Get Your Java Fix at these 7 Must-Visit Coffeehouses

Get Your Java Fix at these 7 Must-Visit Coffeehouses

by Rich Rubin

I love a good coffeehouse. This statement won’t come as a surprise to those who know me. For those who have read my stories in Passport and wondered “where does he get the energy to visit all those places?”, now you know the answer. For me, a coffeehouse is more than just a place to quickly caffeinate. It’s a bit of culture, a gathering spot, a way to while away the hours in the company of those who also appreciate the sacred java. Sometimes you want coffee and a quick bite rather than a full or formal meal, or just a place to kill an unexpected hour of free time. That’s why the coffeehouse is there.

While it might seem more of a European institution, I’m going to focus on places closer to home. I could spend several columns, after all, detailing the fabulous coffeehouses of Vienna, or traveling to such Italian coffee meccas as Rome, Naples, Trieste, or Turin, but now I’d like to show you some of the great spots we have right here and tell you why I think they’re great.

It’s not just a matter of having good coffee, though that’s obviously a requirement. A great coffeehouse needs more: a comfortable ambience and a friendly, welcoming air, a feeling that you’re invited to stay a while, whether alone or with friends. That’s an important aspect of coffeehouse culture. I’ll never forget checking out a new spot in New York with my Austrian friend Gabrielle. We walked in the door, and her first comment was, “But where are the coatracks?” I was startled until I realized that coatracks = hang up your coat = stay a while. I also remember going to another place I’d heard about, I forget in what city, and as I pulled up to the strip mall I saw a sign saying “Coffeehouse parking only. Limit 15 minutes.” That is a place that didn’t get it right. Here are some places that do get it right:




In Forestville, a tiny town along Northern Califirnia’s Russian River, is this sweet little spot, with some of the best coffee you’ve ever tasted and the nicest staff in the history of coffeehouse staffs. It’s so quintessentially Northern California, I smile every time I enter. The list of drinks (from espresso and their “world famous cold brew” to fancier concoctions) is penned on a surfboard that hangs above the service bar. Signs offer a 50-cent discount if you bike there or bring your own cup. Two indoor tables are supplemented by more outdoors. You’re likely to find more locals than visitors, though the latter are certainly welcome. Join in the conversation with the drinkers or staff or just plunk yourself at an alfresco table for a while. Take home a bag of their organic coffee (my faves: Italiano and Mexicano). The small-batch roasting makes a great brew even if you’re not in the charming café. When your friends say, “where did you get this fabulous coffee?” you can either point them to the website or convince them to visit. I’d opt for the latter. (6656 Front St., Forestville CA. Tel: 707-887-2323.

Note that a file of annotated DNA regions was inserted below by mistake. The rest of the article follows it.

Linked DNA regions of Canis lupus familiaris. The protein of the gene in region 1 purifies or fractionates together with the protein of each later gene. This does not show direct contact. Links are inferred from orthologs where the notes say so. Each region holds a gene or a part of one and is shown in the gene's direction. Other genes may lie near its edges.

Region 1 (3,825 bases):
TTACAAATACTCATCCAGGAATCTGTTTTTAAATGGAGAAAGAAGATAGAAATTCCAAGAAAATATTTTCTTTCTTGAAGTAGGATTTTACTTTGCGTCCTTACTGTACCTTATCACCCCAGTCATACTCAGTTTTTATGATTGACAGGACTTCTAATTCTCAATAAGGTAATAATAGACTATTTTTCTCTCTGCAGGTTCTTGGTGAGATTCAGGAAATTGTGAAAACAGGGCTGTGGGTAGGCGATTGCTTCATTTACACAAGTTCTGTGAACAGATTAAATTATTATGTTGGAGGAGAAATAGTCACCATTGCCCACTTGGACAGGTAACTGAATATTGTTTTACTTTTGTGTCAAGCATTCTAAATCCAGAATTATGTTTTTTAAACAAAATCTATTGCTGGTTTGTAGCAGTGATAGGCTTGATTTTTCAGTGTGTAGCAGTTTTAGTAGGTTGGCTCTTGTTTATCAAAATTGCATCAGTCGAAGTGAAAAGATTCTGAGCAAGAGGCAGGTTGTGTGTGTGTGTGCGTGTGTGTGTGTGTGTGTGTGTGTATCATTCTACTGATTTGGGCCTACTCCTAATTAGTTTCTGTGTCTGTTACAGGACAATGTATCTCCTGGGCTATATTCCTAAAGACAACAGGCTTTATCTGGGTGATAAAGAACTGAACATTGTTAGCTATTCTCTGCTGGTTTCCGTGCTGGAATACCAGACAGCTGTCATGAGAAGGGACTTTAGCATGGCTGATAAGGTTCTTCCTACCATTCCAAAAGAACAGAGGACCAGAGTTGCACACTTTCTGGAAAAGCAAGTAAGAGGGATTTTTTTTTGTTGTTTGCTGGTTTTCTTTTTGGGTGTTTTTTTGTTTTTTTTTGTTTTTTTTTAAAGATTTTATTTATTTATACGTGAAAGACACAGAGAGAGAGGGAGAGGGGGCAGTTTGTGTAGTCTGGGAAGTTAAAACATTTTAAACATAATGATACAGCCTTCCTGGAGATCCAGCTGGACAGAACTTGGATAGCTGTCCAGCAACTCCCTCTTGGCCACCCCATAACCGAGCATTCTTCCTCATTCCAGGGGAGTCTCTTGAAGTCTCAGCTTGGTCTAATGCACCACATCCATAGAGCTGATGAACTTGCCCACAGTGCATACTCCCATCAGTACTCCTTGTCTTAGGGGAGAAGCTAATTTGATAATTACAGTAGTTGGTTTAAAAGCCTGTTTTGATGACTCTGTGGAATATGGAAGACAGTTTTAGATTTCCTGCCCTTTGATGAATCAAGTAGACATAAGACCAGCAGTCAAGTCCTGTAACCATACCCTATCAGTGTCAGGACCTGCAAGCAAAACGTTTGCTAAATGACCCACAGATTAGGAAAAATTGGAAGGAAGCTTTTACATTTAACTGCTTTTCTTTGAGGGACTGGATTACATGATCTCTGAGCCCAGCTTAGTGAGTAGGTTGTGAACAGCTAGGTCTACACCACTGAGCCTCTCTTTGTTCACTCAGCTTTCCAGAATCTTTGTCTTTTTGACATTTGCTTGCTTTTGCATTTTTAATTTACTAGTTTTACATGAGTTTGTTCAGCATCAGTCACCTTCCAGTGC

About as big as a postage stamp, it’s a prototypical New York spot, almost hidden among the other storefronts on 19th Street in New York’s Flatiron District, but a delight once you finally find it. Coffee from their own roastery in Brooklyn is rich and smooth, available in such drinks as a Snakebite (espresso over dark chocolate) or Undertow (espresso over cold milk) or, of course, a just-as-satisfying cup of Brooklyn Blend or Red Hook Espresso. A scattering of tables allows you to look out at the street action or gaze back into the clean-lined little salon. Marble-topped tables and wood floors give an old-fashioned hint to what’s otherwise a thoroughly hip and modern place. These are people who know their stuff, coffee-wise, as is evidenced by the courses they offer in “coffee cupping” and barista training. If you’d rather just be a patron, though, that works too. With its convenient location at the crossroads of east and west sides, it’s a haven of friendliness and amazingly good coffee, and I guarantee you’ll find plenty of occasions to revisit. (23 W. 19th St., New York, NY . Tel: 212-2552972.

Find out the rest over at Passport magazine online…

Like Love Haha Wow Sad Angry

Leave a Reply

Your email address will not be published. Required fields are marked *

Related Post